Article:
House prices typically rise in the summer months as the higher number of daylight hours permit a great number of viewings. However, this should not detract from a noticeable increase in house price stability over recent months, a trend which is expected to continue over the second half of 2011.
CEBR expects that house prices are unlikely to fall much further. A chronic shortage of home building over the past four years combined with a low interest rate environment have sown the seeds for a modest recovery in house prices in 2012.
As growth slowly re-enters the UK economy, investors will see few safer bets than property in certain parts of the United Kingdom. Despite the recent market correction, average house prices have increased by around 8% since the beginning of the recovery in March 2009, and nearly 15% in London.
Robert Bartlett, Chesterton Humberts CEO, said: "This month’s Poll of Poll results show the steepest monthly increase since July last year, when house prices rose by 0.9% over the month.
"Prices in London remain buoyant, with house prices in the capital now only 3.3% lower than their highest ever point, in February 2008, although it is clear that in prime Central London, prices are now considerably above their 2007 peak. While house prices do tend to rise during the summer, the fact that they are doing so in the current economic environment highlights the increasing price stability in the housing market and the confidence investors have in the future for the UK economy.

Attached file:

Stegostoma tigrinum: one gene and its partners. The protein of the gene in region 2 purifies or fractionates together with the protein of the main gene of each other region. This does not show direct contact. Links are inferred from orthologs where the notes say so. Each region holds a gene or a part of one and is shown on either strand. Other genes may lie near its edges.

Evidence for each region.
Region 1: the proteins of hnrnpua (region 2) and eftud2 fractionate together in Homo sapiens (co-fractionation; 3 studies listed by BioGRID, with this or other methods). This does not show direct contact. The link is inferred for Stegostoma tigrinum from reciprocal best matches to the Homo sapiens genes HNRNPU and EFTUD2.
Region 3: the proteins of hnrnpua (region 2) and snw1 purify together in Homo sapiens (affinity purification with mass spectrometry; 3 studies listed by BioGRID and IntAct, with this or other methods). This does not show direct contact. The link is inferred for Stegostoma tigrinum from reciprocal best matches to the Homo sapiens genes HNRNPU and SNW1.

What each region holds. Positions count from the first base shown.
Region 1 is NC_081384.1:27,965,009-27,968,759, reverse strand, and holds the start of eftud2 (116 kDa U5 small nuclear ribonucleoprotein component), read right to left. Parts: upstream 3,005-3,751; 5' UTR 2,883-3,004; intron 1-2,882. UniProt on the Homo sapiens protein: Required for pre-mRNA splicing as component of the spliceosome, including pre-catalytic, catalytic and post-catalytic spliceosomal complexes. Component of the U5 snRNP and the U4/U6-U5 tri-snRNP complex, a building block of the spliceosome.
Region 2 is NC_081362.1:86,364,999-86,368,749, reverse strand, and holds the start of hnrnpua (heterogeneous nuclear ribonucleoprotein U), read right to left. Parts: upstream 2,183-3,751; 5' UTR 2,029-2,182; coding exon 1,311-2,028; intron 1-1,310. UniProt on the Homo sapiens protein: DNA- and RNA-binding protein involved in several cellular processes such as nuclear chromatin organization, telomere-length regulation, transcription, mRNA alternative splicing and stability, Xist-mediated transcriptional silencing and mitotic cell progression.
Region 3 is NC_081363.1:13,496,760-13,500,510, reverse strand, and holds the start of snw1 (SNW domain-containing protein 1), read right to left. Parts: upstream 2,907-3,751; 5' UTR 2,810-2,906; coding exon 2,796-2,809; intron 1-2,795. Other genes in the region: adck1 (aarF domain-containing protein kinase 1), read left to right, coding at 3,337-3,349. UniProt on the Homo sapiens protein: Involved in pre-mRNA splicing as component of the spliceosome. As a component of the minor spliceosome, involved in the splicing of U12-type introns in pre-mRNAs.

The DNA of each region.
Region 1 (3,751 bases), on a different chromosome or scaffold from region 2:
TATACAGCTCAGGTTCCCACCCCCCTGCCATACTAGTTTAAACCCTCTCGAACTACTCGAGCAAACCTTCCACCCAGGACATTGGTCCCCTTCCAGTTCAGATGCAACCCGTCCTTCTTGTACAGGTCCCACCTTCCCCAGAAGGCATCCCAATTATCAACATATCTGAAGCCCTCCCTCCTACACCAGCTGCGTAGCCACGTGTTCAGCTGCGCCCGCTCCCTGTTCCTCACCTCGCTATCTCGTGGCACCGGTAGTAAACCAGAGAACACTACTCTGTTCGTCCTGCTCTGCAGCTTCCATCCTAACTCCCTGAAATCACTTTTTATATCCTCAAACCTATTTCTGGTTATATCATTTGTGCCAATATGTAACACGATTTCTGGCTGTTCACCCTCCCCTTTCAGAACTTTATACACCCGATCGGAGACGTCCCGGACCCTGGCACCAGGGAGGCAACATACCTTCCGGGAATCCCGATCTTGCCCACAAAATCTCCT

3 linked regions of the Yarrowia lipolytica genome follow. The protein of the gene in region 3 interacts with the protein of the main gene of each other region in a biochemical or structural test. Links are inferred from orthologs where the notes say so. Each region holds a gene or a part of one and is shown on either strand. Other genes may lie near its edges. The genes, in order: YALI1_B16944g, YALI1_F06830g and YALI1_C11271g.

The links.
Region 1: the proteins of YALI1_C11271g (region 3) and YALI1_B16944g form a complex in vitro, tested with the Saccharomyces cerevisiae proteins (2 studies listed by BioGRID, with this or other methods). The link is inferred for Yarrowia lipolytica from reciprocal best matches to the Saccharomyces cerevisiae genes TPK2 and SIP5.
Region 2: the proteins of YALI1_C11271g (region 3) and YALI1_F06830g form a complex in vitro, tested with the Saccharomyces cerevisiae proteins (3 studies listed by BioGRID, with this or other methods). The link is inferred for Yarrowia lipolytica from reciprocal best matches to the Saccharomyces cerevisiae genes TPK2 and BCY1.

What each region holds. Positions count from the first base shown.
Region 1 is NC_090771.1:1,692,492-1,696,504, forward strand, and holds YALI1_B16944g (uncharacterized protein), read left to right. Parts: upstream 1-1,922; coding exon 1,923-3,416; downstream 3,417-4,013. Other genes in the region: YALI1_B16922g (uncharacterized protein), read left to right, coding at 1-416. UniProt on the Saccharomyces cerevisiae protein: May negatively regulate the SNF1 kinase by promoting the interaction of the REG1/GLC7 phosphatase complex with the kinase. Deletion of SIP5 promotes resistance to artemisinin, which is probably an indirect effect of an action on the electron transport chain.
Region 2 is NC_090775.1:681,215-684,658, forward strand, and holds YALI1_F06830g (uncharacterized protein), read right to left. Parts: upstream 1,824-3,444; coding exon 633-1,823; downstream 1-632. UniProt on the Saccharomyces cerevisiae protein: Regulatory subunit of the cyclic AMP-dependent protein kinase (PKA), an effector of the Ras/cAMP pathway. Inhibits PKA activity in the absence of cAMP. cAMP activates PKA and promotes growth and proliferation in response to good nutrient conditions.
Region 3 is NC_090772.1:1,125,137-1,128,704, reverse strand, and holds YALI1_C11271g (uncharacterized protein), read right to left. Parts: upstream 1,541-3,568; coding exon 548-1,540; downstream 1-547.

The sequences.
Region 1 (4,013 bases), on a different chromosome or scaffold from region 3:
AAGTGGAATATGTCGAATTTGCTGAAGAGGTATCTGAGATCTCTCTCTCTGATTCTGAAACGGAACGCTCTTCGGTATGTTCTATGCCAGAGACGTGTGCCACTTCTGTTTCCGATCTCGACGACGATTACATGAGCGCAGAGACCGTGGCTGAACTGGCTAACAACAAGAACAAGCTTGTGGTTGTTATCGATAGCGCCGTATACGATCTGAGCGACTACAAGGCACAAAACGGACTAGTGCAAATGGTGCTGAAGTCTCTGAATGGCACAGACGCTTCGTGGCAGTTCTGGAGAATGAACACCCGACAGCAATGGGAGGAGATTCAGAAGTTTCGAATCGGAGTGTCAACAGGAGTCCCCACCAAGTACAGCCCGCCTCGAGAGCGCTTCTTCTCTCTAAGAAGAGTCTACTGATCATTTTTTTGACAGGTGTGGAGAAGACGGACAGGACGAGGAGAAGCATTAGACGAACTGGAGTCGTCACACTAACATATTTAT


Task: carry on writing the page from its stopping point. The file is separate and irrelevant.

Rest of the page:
"Financial market turmoil has increased the numbers of private investors looking to diversify, with London property one of the prime beneficiaries of this capital flight. Globally, London and the UK is being seen as a safe haven for investment as it becomes clearer that the tough stance that the Government is taking on fiscal policy is helping to keep the UK out of the crises seen elsewhere in the world. Key to maintaining this slow but gradual recovery will be a continuation of low interest rates and a gradual increase in mortgage lending.
"The unrest and destruction in parts of London is unlikely to cause overseas investors to think again about London as a safe haven although it may have a short-term impact on London’s property value resilience to date."
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